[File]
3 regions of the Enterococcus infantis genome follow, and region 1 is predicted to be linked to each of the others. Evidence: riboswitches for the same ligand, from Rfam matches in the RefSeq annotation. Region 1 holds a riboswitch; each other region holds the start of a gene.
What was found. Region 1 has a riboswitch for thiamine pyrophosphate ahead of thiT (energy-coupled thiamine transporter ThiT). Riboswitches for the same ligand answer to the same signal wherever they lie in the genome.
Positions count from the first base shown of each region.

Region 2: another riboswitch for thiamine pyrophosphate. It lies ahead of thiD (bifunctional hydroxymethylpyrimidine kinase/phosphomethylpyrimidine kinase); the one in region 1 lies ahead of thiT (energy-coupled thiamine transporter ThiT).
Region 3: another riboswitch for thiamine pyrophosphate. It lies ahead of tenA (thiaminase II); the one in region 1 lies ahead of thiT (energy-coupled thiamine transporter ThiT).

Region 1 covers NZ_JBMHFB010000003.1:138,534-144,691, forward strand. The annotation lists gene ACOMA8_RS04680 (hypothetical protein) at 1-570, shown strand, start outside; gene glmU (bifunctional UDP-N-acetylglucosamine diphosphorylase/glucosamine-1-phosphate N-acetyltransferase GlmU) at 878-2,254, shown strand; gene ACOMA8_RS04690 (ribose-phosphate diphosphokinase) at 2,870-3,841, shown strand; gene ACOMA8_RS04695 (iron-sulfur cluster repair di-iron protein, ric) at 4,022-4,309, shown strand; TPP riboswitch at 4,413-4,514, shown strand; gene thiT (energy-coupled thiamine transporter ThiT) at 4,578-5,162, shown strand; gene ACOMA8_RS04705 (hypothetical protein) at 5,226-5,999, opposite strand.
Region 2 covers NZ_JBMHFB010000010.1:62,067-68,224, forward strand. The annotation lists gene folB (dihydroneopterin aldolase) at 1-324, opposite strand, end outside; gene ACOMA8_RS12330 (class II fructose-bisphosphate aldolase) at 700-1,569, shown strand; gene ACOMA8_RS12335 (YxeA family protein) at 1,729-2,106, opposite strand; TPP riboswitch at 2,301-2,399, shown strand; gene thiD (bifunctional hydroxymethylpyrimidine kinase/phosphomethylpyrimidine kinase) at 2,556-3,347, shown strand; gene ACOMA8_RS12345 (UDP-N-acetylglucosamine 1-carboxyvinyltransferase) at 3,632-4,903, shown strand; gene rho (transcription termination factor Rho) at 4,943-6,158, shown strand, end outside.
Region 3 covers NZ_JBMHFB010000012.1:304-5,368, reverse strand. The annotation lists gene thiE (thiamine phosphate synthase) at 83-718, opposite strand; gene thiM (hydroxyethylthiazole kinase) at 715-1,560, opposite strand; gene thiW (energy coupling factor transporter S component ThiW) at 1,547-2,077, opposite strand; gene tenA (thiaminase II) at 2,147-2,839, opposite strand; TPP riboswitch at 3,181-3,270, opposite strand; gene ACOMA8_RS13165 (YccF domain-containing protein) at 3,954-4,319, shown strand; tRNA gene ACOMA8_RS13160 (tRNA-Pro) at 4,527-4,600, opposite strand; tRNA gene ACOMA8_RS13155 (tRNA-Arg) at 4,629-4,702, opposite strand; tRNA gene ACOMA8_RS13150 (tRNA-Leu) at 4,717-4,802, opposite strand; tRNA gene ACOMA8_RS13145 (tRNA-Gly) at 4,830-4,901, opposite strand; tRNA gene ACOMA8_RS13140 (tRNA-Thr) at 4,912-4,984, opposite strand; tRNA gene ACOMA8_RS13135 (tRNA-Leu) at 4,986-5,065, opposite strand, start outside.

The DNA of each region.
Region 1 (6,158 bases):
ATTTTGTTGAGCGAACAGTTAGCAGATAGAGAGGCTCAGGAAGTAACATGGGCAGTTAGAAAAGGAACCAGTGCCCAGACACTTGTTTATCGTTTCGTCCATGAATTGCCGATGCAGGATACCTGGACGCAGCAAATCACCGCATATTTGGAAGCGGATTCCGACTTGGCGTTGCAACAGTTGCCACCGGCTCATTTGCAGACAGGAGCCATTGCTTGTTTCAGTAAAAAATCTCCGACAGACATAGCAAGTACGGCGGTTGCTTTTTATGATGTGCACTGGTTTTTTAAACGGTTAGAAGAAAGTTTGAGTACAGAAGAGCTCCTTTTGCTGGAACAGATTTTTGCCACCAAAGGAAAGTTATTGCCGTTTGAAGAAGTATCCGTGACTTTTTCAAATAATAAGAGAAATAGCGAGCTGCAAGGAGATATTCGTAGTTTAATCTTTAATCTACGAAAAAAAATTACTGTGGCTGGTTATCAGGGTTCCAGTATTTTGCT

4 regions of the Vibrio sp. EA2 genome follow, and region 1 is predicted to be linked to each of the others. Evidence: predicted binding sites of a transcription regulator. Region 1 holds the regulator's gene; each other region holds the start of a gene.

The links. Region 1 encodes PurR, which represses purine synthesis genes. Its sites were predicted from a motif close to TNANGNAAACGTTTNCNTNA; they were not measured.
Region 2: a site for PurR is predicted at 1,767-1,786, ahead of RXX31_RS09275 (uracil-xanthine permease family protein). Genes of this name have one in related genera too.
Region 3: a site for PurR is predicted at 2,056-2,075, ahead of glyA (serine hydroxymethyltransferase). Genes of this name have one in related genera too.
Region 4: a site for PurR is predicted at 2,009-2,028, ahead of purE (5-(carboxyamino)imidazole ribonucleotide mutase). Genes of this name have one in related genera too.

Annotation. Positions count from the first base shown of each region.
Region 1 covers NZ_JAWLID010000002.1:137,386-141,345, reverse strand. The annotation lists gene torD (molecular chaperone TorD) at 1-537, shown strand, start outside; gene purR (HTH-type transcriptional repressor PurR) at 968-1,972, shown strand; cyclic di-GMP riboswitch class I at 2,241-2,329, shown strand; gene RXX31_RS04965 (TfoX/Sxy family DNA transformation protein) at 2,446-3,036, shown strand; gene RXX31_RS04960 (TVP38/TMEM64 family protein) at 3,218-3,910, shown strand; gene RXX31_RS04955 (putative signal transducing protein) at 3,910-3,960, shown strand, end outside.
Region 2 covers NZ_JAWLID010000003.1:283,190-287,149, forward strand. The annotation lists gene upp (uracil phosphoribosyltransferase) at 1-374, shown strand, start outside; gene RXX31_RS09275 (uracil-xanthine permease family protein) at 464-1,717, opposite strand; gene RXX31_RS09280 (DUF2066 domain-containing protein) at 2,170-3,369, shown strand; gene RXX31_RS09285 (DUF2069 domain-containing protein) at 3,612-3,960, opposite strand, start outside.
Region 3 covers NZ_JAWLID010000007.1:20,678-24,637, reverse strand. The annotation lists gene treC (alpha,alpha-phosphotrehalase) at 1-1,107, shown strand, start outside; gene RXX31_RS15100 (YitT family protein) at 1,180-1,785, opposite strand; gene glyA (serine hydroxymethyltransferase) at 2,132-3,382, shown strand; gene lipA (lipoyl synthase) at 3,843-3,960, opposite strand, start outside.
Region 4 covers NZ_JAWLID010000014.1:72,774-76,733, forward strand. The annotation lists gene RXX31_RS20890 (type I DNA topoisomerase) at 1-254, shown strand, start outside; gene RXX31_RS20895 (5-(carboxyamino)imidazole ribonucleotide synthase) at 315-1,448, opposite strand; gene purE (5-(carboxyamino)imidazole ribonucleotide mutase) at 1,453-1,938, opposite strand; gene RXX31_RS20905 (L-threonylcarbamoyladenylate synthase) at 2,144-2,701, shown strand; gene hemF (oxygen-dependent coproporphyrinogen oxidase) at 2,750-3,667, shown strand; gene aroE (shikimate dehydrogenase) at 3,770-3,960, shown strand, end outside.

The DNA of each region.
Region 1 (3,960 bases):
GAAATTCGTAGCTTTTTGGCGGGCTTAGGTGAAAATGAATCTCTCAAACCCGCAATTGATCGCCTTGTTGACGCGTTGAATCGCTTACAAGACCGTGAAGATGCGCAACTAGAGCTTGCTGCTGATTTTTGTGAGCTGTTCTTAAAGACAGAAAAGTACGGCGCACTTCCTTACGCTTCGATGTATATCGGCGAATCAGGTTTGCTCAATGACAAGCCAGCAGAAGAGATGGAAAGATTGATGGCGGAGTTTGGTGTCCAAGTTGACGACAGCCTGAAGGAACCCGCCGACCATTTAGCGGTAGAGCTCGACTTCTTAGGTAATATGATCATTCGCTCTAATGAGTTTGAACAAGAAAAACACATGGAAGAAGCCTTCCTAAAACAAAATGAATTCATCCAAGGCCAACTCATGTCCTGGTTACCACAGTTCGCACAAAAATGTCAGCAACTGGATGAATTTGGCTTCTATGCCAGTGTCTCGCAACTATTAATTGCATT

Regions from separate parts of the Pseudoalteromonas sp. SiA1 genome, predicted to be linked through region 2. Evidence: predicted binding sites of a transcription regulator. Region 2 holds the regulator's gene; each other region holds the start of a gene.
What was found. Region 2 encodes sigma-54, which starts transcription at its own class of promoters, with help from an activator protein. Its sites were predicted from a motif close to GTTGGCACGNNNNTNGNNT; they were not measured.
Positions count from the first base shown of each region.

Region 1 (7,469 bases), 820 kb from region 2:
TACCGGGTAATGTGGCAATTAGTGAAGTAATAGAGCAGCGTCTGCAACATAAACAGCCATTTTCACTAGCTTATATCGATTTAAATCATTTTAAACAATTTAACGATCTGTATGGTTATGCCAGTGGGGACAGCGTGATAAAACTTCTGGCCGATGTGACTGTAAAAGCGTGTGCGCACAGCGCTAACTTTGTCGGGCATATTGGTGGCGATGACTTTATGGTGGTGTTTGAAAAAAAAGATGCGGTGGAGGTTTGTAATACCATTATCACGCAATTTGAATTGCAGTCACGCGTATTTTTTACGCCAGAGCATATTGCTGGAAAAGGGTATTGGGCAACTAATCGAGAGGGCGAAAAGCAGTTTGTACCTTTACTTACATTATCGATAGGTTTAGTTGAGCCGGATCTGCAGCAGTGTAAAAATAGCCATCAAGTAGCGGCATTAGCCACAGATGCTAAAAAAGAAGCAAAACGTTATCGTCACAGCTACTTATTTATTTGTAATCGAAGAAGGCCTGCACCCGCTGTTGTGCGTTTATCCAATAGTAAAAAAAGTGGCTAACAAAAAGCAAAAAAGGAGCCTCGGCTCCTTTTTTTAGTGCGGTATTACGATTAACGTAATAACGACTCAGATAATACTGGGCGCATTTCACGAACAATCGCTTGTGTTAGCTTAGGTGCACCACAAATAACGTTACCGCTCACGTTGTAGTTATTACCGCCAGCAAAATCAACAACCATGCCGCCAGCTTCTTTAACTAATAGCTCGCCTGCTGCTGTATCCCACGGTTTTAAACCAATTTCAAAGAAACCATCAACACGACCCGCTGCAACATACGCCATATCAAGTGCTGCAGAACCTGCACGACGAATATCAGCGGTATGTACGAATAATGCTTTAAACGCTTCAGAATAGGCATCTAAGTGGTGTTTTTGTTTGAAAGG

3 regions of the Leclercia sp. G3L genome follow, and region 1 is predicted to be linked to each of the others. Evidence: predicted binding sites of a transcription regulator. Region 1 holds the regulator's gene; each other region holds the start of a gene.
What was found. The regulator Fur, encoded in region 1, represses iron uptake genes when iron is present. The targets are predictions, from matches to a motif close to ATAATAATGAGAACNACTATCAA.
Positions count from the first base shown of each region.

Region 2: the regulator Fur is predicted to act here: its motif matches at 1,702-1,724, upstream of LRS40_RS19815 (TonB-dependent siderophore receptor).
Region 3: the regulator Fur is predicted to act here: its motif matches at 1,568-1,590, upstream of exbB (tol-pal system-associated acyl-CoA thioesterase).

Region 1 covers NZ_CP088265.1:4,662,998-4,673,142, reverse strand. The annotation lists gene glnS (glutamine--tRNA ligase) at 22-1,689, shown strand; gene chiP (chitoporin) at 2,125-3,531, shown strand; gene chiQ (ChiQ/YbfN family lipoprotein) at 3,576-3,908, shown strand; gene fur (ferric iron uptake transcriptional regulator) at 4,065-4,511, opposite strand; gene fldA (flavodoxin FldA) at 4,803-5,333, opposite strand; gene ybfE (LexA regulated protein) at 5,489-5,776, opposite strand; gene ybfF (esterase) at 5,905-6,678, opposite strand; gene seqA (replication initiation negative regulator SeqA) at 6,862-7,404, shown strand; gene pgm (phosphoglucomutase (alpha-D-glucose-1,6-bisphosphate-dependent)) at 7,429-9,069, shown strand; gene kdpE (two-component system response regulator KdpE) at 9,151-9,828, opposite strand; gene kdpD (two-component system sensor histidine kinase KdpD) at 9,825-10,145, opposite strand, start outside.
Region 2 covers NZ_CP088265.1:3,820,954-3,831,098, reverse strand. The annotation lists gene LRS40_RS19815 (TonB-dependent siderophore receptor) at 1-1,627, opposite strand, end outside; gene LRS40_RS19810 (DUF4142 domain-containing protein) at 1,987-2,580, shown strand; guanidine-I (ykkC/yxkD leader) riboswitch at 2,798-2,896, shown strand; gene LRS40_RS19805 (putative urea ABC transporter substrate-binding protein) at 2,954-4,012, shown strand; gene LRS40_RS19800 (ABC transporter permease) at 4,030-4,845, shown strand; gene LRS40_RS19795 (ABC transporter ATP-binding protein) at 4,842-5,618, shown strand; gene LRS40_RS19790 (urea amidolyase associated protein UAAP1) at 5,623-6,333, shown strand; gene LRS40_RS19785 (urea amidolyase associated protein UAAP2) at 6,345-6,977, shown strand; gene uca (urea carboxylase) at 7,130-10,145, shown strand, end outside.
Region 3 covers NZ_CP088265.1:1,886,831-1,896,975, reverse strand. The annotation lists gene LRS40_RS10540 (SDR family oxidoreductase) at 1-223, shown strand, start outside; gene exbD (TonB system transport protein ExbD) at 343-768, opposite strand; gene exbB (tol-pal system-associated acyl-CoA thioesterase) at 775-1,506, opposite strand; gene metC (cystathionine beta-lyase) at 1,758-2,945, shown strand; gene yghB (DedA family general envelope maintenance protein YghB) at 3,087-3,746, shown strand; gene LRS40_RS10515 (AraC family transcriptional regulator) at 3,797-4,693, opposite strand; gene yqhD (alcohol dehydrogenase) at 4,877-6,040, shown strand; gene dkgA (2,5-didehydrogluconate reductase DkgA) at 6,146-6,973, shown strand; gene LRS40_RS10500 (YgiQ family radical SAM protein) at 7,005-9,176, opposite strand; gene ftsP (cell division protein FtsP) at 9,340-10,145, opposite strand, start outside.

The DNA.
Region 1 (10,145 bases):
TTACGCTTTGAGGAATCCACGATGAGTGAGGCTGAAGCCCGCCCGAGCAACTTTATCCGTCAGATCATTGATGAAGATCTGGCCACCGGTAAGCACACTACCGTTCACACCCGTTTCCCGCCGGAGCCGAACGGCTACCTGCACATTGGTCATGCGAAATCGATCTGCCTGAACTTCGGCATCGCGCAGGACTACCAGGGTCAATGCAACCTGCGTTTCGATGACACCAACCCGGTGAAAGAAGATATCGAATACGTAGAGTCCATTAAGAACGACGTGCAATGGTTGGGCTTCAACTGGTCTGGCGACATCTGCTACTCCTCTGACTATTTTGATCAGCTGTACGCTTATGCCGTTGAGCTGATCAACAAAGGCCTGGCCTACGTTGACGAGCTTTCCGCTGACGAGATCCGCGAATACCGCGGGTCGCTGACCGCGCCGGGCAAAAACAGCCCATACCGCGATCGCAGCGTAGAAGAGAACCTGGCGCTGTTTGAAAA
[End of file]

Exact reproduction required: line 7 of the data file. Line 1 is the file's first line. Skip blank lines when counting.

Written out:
Region 2 covers NZ_JBMHFB010000010.1:62,067-68,224, forward strand. The annotation lists gene folB (dihydroneopterin aldolase) at 1-324, opposite strand, end outside; gene ACOMA8_RS12330 (class II fructose-bisphosphate aldolase) at 700-1,569, shown strand; gene ACOMA8_RS12335 (YxeA family protein) at 1,729-2,106, opposite strand; TPP riboswitch at 2,301-2,399, shown strand; gene thiD (bifunctional hydroxymethylpyrimidine kinase/phosphomethylpyrimidine kinase) at 2,556-3,347, shown strand; gene ACOMA8_RS12345 (UDP-N-acetylglucosamine 1-carboxyvinyltransferase) at 3,632-4,903, shown strand; gene rho (transcription termination factor Rho) at 4,943-6,158, shown strand, end outside.